> three classic rapid brightening scenarios can be roughly outlined as follows:
        >
        > 1. A progressive, often fairly predictable, overall rapid brightening that
        > results from a comet's approach to the Sun, the Earth, or both. When both
        > r and delta are rather quickly decreasing this brightening can sometimes
        > indeed manifest itself rather dramatically (recall Hyakutake's Great Comet?).
        > This type of brightening scenario is generally accompanied by the degree
        > of condensation remaining either relatively unchanged, or slowly increasing
        > by one, or two units over time. The coma itself will likely seem to expand,
        > while its surface brightness steadily increases relatively in step with a
        > power-law formula as applied to r and delta.
        >
        > 2. There is the "brightness surge", which can be even more dramatic
        > (sometimes even observationally striking) and for those not familiar with the
        > comets that exhibit these, truly amazing to see. They consists of a steady
        > rise in overall surface brightness over a week, or 10 days, accompanied by a
        > startling increase in coma diameter, along with a slowly increasing DC. This
        > sort of event results from a combination of situations. First, the comet's
        > nucleus actually does abruptly become somewhat more active, perhaps when
        > the comet's primary active region first comes into sunlight(?). At the same
        > time, there is also a perception situation. The initially weak, faint and
        > diffuse central region seems to almost explosively expand outward as an ever
        > growing low surface brightness disk and the entire object seems to
        > brighten up. The comet can increase in m1 by sometimes two, three, or even four
        > magnitudes and become huge in just a few days! Often different observers will
        > report wildly differing coma diameters and thus highly conflicting m1
        > values at this stage which are clearly dependant on their local sky brightness.
        > Much of the apparent brightening and dramatic coma expansion actually is
        > the result of the pre-existing, very faint, outer coma of the comet, now
        > being enhanced at least somewhat by new nucleus out gassing, progressively
        > rising above the brightness of the sky background and becoming visible to
        > observers. Several periodic comets exhibit this form of activity in the extreme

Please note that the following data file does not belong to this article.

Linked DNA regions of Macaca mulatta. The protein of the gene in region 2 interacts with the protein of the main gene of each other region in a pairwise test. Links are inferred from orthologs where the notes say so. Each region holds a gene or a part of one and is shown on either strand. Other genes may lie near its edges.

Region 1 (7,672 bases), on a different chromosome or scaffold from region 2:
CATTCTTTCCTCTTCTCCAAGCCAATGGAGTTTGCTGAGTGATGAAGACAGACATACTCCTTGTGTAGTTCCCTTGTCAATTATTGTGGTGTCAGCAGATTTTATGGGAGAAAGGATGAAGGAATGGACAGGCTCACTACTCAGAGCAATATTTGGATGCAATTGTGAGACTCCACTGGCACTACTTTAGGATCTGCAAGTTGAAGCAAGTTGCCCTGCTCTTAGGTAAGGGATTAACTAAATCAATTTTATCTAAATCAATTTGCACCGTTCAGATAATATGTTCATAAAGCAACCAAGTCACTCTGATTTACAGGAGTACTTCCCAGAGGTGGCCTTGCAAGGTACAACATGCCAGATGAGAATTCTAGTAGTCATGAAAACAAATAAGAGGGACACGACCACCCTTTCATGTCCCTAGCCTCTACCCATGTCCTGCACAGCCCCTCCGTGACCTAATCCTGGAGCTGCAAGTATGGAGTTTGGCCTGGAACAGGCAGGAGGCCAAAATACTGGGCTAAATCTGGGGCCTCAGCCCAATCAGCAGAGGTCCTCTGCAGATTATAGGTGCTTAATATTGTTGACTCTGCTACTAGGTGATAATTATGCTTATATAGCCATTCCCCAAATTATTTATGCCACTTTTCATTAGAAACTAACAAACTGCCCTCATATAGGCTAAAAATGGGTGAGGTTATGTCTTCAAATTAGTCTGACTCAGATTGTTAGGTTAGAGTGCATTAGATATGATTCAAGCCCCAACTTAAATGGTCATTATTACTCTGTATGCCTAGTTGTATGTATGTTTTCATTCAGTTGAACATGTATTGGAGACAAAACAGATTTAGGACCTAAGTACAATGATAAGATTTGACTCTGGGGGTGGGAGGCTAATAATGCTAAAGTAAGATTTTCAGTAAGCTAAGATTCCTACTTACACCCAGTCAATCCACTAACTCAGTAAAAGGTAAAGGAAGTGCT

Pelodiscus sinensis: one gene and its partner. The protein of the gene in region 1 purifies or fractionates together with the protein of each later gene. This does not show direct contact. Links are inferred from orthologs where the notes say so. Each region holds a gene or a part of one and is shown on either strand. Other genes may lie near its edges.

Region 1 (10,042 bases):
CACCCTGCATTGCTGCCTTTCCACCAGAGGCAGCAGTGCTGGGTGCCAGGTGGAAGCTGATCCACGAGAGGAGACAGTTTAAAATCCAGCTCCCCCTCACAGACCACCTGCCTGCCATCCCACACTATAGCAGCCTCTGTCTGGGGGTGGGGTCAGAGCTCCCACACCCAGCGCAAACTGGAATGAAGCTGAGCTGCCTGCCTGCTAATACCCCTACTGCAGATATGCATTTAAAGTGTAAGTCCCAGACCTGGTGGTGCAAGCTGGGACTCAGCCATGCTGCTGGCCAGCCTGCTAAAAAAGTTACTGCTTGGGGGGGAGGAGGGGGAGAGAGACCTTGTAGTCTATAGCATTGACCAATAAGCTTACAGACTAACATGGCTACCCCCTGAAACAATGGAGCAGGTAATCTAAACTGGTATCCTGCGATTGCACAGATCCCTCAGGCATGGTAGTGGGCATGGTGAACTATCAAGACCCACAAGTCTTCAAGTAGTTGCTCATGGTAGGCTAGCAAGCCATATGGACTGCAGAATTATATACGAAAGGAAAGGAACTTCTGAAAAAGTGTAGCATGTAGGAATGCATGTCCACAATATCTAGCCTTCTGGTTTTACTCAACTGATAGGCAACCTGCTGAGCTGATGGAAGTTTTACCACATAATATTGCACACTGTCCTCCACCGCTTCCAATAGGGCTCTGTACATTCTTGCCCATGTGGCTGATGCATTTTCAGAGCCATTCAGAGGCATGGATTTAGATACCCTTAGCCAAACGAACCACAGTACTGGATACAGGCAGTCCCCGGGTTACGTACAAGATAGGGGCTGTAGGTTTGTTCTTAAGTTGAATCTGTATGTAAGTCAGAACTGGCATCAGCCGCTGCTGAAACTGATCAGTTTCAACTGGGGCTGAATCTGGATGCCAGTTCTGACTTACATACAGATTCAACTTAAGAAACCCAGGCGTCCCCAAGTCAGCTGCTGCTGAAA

> during their final weeks (or days) just before perihelion passage.
        > Probably the best example of this sort of phenomenon is seen in regard to
        > P/d'Arrest, especially when its geocentric distance is under about 0.75AU.
        >
        > 3. Finally, there is the true "outburst" which is usually characterized by
        > the abrupt appearance of a bright, initially almost star-like, body in the
        > comet's nuclear region. This unusually intense feature will, in following
        > days, rapidly evolve into a small disk, shell, or expanding wave of
        > brightening. This feature over a relatively short time will expand and grow slowly
        > more diffuse until it fills, and its brightness overwhelms, the entire
        > fainter pre-existing coma. Such events are relatively uncommon and typified by
        > the striking displays seen in conjunction with such objects as P/S-W1 and
        > P/Holmes. Long period comets can display somewhat similar phenomena, but
        > generally these are less visually dramatic events.
        >
        > J.Bortle
        >
        >
        >
        >
        >
        > [Non-text portions of this message have been removed]
        >
      • Hiroki Akisawa
        Dear All, I calculated the direction of dust tail of C/2009 P1. For example, July 9, 23:42 UT: http://homepage2.nifty.com/akisawa2/C2009P1_20110709.jpg You can
        Message 3 of 11 , Jul 11, 2011
          Dear All,

          I calculated the direction of dust tail of C/2009 P1.

          For example, July 9, 23:42 UT:
          http://homepage2.nifty.com/akisawa2/C2009P1_20110709.jpg

          You can compare with Rolando's image:
          http://tech.groups.yahoo.com/group/comets-ml/message/17602

          So, I think the left side tail is usually dust tail.

          best regards
          Hiroki Akisawa, Japan
        • Hiroki Akisawa
          Dear All, ... I m sorry... So, I think the left side tail is un-usually dust tail. best regards Hiroki Akisawa, Japan ... To: comets-ml@yahoogroups.com From:
          Message 4 of 11 , Jul 11, 2011
            Dear All,

            > So, I think the left side tail is usually dust tail.

            I'm sorry...

            So, I think the left side tail is un-usually dust tail.

            best regards
            Hiroki Akisawa, Japan


            ----- Original Message -----
            To: comets-ml@yahoogroups.com
            From: Hiroki Akisawa <hce02635@...>
            Date: Tue, 12 Jul 2011 10:35:49 +0900 (JST)
            Subject: Re: [comets-ml] comet C/2009 P1 Garradd


            Dear All,

            I calculated the direction of dust tail of C/2009 P1.

            For example, July 9, 23:42 UT:
            http://homepage2.nifty.com/akisawa2/C2009P1_20110709.jpg

            You can compare with Rolando's image:
            http://tech.groups.yahoo.com/group/comets-ml/message/17602

            So, I think the left side tail is usually dust tail.

            best regards
            Hiroki Akisawa, Japan